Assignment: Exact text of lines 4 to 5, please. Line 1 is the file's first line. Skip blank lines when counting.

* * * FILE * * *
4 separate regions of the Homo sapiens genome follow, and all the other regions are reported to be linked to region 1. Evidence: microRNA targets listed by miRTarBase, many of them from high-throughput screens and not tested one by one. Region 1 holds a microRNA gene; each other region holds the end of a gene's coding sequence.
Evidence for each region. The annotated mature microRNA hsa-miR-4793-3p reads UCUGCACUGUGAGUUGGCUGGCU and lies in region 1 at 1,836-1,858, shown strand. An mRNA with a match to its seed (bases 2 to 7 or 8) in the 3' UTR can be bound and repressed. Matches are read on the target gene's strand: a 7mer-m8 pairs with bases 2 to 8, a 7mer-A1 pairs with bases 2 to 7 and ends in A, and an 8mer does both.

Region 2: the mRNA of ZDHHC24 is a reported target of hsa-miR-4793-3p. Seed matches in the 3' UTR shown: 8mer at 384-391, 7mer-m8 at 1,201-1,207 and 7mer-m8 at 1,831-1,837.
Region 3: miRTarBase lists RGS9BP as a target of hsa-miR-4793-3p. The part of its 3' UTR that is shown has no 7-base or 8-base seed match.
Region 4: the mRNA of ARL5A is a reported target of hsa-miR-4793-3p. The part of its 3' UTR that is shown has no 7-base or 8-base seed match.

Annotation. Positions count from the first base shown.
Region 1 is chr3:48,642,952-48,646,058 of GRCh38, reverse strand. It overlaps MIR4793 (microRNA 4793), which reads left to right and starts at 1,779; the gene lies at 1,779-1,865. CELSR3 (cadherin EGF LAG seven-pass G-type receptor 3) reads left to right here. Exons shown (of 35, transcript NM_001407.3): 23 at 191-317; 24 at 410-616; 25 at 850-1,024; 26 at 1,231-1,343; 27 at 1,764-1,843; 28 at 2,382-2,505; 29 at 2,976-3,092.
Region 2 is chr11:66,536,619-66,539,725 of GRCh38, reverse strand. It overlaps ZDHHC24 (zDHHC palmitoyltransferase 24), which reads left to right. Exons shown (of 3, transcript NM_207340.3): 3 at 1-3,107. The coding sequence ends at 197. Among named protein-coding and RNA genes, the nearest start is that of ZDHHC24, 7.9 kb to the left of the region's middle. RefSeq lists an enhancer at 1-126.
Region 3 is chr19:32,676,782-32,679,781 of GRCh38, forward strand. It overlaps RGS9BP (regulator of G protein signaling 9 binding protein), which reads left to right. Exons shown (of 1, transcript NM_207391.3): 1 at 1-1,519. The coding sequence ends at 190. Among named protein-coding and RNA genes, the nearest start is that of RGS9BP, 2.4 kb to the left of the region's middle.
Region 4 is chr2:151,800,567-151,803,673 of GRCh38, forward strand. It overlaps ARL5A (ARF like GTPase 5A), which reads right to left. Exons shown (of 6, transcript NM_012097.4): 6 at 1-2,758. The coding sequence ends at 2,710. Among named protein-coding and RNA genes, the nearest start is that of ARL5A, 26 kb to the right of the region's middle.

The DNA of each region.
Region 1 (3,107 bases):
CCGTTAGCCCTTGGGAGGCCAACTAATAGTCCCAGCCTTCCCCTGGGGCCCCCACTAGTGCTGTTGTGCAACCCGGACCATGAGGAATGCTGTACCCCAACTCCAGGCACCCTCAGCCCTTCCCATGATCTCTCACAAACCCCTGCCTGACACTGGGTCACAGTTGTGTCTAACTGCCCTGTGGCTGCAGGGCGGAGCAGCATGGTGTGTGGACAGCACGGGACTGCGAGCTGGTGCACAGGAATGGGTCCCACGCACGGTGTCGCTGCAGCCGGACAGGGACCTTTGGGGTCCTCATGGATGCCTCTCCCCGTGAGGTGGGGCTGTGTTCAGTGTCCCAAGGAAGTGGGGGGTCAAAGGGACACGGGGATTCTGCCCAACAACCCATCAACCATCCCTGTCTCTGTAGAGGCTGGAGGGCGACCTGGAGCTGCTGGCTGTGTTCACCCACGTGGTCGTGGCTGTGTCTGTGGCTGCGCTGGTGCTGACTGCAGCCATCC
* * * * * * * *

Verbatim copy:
Region 3: miRTarBase lists RGS9BP as a target of hsa-miR-4793-3p. The part of its 3' UTR that is shown has no 7-base or 8-base seed match.
Region 4: the mRNA of ARL5A is a reported target of hsa-miR-4793-3p. The part of its 3' UTR that is shown has no 7-base or 8-base seed match.